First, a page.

Ablative paint: This type of paint eventually erodes, but remains effective as long as it is around. This type of paint is most appropriate for boats that remain dry for a big part of the year. Water-based ablative paints, with less foul smell and less mess-ups, are now available in the market.
It is also a stellar idea to discuss the performance of boat hull paints in different types of temperature and water conditions with experienced sailors. The general rule of thumb is a coat of ablative paint works better over a previous coat of epoxy paint, but the reverse is not true. Check out the manufacturer’s guidelines, and talk to store owners before making a purchase decision. If you decide to buy the paint product online, it may be easier for you to attain a lot of reviews on paint products meant for boat hulls.
Handling painting materials: Quick tips
Both before and during the boat bottom painting job, you have to take adequate precaution, and the proper measures to protect yourself, and to protect the environment from the negative impact of toxic materials. So here are a few quick suggestions for handling the painting materials:
- If a water-based ablative paint is used, then power-wash, and wipe the hull just before painting. This will
help the paint to level on the surface of the boat.
- Use a Xylene based solvent to wipe the hull, as Xylene does not quickly evaporate and cleans better than acetone.
- Use a wet sanding technique instead of dry sanding to sand the bottom of the boat. Wipe down with Xylene and you’re ready to paint.
- Use goggles and a respirator before and during painting. Remember that boat underside paint is toxic, and may be carcinogenic.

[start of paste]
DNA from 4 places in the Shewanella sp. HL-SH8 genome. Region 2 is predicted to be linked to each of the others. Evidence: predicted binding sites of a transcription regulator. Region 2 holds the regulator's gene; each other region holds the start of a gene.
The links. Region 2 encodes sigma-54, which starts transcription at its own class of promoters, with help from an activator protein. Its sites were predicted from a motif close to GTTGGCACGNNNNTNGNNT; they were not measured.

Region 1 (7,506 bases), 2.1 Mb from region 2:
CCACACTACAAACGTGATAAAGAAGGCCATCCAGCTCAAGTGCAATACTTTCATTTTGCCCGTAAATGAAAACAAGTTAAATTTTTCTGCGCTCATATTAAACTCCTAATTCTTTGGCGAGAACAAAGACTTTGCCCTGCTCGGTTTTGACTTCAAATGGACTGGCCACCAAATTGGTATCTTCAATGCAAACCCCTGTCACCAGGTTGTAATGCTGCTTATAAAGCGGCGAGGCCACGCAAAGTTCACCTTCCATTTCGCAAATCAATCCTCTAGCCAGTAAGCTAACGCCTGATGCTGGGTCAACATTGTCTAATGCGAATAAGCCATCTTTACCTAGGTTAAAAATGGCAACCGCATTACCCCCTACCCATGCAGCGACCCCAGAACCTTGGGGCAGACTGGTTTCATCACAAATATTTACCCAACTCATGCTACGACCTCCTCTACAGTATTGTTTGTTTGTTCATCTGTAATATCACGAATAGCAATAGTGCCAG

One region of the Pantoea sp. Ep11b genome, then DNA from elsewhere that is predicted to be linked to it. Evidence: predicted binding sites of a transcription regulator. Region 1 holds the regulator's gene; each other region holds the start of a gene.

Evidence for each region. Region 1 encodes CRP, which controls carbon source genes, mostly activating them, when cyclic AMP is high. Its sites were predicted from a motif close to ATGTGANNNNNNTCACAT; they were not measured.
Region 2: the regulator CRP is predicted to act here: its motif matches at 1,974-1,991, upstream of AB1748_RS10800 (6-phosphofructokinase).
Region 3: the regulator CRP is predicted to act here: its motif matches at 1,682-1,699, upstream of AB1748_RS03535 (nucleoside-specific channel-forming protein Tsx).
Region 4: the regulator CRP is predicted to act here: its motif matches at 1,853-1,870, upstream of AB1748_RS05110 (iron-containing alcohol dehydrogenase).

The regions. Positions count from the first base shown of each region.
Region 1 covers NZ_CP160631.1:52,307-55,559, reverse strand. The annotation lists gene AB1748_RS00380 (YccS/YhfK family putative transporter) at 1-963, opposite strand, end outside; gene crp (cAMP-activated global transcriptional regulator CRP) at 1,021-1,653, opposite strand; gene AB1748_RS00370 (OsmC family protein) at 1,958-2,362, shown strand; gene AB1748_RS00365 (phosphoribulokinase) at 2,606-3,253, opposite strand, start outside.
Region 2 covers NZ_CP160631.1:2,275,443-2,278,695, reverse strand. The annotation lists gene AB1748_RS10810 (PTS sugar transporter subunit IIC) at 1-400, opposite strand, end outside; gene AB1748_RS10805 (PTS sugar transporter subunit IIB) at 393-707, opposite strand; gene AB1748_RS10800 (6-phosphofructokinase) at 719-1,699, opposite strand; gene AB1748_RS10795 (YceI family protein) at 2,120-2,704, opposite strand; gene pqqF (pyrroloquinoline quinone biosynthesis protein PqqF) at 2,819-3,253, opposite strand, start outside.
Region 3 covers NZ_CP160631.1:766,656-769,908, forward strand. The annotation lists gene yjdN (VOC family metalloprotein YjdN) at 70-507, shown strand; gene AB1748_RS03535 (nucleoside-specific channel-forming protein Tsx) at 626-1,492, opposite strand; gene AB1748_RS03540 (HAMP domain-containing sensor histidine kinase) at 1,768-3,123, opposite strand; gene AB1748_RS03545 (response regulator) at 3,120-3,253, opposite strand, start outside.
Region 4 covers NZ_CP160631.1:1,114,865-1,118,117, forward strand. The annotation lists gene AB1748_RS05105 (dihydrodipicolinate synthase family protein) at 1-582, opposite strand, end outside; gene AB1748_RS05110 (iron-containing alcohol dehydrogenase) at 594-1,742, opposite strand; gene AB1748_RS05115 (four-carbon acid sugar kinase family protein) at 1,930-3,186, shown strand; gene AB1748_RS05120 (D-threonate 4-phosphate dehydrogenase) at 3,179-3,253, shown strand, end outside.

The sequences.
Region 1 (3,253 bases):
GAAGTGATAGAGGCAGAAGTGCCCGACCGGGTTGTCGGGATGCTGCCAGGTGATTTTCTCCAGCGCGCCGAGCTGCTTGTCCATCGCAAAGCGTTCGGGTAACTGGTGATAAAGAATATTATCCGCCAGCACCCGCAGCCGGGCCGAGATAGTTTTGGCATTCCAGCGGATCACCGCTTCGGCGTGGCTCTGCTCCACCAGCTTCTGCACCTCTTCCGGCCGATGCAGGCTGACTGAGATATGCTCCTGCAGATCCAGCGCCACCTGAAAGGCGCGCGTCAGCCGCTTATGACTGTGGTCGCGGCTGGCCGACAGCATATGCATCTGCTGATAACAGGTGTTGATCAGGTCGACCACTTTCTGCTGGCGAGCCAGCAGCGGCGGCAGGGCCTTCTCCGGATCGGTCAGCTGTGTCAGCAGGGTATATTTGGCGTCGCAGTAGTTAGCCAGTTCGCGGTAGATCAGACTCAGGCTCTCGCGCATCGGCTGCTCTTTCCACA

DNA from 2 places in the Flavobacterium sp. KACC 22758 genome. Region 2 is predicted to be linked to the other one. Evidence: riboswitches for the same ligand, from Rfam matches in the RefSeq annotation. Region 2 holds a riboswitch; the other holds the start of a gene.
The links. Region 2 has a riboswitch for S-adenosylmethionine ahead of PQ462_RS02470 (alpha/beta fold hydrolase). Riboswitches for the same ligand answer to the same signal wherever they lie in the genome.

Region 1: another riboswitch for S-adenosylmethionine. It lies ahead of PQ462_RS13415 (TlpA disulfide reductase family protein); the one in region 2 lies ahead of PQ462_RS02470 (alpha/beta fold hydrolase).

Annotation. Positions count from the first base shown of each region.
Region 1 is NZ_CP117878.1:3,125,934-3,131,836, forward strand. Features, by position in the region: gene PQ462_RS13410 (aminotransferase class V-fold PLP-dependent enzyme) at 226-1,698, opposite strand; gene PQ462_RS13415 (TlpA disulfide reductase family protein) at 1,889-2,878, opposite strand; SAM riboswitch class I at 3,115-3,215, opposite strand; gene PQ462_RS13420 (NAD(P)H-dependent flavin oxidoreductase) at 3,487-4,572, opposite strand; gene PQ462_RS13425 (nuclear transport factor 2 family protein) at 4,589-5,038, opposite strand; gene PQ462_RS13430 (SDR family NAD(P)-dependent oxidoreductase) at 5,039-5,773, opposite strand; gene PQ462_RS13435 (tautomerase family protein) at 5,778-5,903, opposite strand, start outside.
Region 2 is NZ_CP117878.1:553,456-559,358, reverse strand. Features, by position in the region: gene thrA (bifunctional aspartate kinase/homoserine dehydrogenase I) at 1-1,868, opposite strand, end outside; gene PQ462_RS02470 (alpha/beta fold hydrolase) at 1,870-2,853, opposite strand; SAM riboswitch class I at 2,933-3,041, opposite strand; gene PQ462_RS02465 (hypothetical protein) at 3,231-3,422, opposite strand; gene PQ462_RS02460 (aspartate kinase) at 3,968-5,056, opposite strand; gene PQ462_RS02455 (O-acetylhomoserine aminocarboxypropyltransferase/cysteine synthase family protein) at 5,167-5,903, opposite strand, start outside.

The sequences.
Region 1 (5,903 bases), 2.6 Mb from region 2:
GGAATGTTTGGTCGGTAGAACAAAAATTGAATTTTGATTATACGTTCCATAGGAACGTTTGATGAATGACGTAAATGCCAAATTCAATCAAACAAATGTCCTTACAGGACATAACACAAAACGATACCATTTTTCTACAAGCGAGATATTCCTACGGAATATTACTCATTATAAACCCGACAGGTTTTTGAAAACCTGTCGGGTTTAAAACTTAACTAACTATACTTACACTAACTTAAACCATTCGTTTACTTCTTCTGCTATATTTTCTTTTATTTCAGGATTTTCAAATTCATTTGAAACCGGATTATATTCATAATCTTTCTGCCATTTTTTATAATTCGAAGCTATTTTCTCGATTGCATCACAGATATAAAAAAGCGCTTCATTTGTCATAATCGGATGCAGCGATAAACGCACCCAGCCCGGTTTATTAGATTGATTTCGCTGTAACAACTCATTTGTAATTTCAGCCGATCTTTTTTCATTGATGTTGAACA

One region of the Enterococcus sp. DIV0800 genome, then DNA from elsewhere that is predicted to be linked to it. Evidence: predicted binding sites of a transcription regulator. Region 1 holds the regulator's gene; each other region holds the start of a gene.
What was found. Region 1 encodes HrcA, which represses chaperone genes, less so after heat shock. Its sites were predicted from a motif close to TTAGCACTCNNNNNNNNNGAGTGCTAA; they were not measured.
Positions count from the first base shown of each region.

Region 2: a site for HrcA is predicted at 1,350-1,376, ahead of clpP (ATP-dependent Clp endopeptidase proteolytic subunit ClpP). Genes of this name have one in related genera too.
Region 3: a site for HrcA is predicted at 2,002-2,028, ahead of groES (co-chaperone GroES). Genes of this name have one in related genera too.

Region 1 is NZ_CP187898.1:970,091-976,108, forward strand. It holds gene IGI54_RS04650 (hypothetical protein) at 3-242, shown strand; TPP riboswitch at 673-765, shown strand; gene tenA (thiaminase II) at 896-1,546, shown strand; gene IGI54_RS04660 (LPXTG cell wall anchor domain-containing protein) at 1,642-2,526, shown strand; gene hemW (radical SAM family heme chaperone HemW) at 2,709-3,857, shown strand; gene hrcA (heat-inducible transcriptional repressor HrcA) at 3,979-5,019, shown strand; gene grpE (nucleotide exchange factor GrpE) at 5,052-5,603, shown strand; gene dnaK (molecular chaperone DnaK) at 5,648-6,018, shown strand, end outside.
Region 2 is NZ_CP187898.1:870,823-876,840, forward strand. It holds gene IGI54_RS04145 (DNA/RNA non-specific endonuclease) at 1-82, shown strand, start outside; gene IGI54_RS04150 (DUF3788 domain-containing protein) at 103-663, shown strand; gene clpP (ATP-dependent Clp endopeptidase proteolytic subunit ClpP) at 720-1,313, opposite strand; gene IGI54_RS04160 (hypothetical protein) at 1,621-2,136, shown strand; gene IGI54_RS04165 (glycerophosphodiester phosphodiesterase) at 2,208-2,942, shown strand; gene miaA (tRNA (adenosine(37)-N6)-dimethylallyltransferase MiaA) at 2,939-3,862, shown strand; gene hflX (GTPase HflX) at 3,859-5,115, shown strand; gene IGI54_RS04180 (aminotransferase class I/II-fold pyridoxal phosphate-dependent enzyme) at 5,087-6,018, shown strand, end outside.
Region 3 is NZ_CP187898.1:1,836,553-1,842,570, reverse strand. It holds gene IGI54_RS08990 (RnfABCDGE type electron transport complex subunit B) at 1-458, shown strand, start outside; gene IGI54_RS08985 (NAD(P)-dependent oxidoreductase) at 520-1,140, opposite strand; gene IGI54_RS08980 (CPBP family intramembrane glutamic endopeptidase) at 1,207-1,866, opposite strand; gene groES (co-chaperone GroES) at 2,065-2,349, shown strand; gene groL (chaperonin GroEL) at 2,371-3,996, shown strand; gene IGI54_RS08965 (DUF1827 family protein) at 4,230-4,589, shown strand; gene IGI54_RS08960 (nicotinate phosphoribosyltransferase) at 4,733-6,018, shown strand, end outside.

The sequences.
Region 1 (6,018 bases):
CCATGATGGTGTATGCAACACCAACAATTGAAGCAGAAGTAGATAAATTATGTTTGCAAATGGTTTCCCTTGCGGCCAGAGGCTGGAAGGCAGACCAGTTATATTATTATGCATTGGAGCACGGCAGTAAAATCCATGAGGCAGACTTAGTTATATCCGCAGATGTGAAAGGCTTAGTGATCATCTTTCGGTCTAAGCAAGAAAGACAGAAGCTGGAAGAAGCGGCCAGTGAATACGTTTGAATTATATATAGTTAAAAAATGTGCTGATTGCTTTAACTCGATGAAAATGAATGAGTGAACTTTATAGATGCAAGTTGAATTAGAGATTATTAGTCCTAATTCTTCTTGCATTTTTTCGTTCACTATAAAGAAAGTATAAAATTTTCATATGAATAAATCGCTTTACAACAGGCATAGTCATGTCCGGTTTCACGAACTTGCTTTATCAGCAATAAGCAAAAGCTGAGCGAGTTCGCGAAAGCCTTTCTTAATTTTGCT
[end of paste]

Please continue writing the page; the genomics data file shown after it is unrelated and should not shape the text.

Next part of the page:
- Use a paint can-opener to open paint.
- If using a copper-based paint like Pettit SR-21, pour just enough paint for two coats in a mixing pale without a liner. The rest of the paint can be left covered as it may evaporate.
- If using power sander with coarse sanding discs, then attach a vacuum bag to the sander, and place a tarpaulin sheet under the boat while sanding.
- Invert bottom paint can for 24 hours prior to use. The copper that settles as a heavy sludge at the bottom of paint can needs to be dissolved back into the paint solution.
- Pour the paint over the front of the paint can to preserve the paint application instructions provided on the back side.
- Use disposable paint-roller covers, which can be thrown away once the job is done.
Handling the paint job
- These are the usual steps involved in painting the bottom of a boat:
- Power washing the bottom of the boat, specifically the hull
- Sanding the surface with 80-100 grit sandpaper, to peel off excess paint from last coat
- Cleaning the surface with some cleaning solvent
- Applying the first coat of paint on the underside of boat
- Waiting for the coat of paint to dry—as per manufacturer’s guidelines
- Applying second coat of paint if necessary
Most paints manufactured for boat hulls take about 10 to 30 minutes to dry enough for a second coat.
I hope this has been helpful in understanding bottom paint and how to apply it. If you have any additional suggestions I would love to hear about them – just leave me a comment below.